The Ninth Circuit’s ERISA decisions affect the full range of employer-provided insurance and pension benefits
The Employee Retirement Income Security Act of 1974 (“ERISA”) is a federal law that governs most employer-provided benefits in the private sector. Below is a recap of notable ERISA decisions from the Ninth Circuit Court of Appeals within the last year. ERISA governs many different types of disputes, but the focus of this round-up is on disability, life, health, and pension benefit claims. Included are also significant decisions that deal with remedies, preemption, and the statute of limitations.
ERISA is an ever-evolving area of the law. Based on my review of each published decision picked up by Westlaw since August 2014, I can reasonably estimate that the courts across the country collectively issue an average of over a thousand decisions each year in a matter involving an ERISA claim. If you are interested in staying up to date on ERISA decisions, you can subscribe for free to the “Your ERISA Watch” blog for regular weekly updates at www.erisawatch.com.
Disability benefit claims
The court issued several notable, albeit unpublished, decisions in the context of disability insurance claims. These decisions address the standard of review, procedural irregularities, expanding the “administrative record,” remedies, and offsets.
Expanding the “administrative record”
In Johnson v. General Electric Company (9th Cir. May 21, 2019) No. 18-35581, __F.App’x__, 2019 WL 2185332, the court found that the district court did not err in concluding that the disability claimant did not establish her entitlement to additional long-term disability benefits based on the Plan terms. She was entitled to benefits calculated on her “normal-straight time annual earnings” (“NSTAE”) unless GE’s Pension Board “provide[s]” that it also includes “commissions,” “other variable compensation,” or “special or supplemental payments.” The court found that there is no evidence that the Pension Board determined that her NSTAE should include other compensation. Additionally, the district court did not err by admitting extrinsic evidence – specifically, the declarations of GE and MetLife employees – because the evidence was necessary to conduct an adequate de novo review of the benefit decision. Without the evidence there were only competing assertions from the parties about Plaintiff’s earnings. The court determined that it need not reach Plaintiff’s arguments about GE and MetLife’s failure to comply with certain procedural requirements.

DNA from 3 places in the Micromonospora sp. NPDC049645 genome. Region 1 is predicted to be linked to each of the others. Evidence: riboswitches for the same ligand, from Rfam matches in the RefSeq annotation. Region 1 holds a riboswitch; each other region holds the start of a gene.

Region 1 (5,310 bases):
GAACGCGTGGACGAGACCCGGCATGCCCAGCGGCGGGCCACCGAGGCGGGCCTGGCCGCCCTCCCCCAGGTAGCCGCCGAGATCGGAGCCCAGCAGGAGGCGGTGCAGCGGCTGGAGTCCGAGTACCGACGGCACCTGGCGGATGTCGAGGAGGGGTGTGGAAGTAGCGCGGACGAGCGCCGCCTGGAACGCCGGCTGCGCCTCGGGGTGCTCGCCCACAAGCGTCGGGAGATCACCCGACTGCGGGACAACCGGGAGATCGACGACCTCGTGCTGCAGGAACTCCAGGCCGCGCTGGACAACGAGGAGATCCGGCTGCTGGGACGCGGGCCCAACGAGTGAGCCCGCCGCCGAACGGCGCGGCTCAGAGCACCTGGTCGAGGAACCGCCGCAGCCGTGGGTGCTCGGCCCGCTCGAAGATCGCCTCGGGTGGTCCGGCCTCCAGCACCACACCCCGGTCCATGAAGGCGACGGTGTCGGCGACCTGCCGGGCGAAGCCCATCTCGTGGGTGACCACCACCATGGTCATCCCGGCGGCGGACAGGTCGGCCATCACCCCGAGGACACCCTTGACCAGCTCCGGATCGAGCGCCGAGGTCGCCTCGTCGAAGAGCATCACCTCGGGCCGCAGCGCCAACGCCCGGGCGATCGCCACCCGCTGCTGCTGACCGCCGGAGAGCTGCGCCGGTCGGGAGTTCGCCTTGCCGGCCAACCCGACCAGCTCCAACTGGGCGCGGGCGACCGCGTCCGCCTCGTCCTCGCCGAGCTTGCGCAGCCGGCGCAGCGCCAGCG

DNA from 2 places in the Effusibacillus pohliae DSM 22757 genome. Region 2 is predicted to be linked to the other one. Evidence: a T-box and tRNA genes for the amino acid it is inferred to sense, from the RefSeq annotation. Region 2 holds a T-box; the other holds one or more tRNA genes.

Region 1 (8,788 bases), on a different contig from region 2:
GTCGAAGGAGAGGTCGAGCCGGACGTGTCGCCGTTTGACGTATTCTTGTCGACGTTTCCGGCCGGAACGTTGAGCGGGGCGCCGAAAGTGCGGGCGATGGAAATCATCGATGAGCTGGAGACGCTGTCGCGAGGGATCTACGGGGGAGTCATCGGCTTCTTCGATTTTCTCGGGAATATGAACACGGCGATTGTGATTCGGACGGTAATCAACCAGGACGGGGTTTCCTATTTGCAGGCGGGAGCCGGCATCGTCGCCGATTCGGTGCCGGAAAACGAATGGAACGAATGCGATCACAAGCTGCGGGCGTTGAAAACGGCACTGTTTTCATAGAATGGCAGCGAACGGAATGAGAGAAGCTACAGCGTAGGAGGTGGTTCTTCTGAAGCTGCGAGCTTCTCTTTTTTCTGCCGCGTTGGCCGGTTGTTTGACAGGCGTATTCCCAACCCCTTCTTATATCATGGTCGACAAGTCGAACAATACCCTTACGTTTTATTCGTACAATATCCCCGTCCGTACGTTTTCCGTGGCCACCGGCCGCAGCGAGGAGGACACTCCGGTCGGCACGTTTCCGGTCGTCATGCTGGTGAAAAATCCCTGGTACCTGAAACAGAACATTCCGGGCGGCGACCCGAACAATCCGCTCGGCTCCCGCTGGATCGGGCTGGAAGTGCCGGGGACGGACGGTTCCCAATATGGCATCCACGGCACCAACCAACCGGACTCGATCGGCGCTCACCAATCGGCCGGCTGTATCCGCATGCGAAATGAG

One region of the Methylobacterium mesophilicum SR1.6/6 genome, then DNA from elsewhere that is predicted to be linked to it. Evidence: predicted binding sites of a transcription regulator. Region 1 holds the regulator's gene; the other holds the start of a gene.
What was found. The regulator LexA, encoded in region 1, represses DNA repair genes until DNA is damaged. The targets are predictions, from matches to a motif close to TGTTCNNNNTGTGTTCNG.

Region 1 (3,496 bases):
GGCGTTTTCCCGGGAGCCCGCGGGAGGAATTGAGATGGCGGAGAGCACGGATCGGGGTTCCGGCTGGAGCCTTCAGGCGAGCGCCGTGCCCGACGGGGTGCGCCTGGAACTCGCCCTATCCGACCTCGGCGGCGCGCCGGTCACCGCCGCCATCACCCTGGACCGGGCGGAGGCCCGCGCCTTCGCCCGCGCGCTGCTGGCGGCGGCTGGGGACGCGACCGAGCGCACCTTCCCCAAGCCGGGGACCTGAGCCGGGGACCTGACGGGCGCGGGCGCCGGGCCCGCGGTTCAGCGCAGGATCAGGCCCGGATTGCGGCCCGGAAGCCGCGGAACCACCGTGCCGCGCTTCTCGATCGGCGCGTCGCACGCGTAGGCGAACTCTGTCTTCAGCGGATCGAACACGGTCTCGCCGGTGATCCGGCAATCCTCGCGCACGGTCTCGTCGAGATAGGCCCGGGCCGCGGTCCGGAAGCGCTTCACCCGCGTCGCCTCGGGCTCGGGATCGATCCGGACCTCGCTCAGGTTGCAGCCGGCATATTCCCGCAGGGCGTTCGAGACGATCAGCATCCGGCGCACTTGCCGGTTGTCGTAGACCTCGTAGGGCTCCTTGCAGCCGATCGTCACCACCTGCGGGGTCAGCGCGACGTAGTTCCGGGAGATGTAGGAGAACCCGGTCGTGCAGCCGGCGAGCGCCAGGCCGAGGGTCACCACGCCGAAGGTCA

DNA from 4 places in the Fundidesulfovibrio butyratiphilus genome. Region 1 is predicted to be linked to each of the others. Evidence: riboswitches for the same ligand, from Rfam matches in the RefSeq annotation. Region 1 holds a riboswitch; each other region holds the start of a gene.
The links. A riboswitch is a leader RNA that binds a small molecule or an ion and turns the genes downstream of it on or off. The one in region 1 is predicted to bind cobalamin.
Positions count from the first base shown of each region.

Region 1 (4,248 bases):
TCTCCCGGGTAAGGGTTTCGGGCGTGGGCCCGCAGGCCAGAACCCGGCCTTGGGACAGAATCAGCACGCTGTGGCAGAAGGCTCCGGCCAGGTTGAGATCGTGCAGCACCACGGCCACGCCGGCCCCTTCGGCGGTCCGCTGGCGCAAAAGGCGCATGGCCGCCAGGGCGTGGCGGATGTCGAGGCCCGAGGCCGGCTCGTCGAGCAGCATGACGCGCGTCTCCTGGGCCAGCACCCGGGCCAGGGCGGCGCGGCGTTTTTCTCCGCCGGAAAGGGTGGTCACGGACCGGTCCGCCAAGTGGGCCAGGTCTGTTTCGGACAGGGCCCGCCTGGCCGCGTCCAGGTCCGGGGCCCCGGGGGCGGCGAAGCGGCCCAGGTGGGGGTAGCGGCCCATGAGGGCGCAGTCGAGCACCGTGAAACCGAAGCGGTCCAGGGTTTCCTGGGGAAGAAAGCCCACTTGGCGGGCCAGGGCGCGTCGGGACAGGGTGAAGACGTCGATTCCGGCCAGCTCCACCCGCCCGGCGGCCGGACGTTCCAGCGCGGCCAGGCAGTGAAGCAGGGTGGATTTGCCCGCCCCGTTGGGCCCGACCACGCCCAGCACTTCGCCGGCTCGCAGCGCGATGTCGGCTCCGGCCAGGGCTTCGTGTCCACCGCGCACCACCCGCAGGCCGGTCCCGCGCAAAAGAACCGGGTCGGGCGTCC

The case was decided by Circuit Judges Diarmuid O’Scannlain and Michelle Friedland, and District Judge William H. Pauley III (S.D.N.Y.).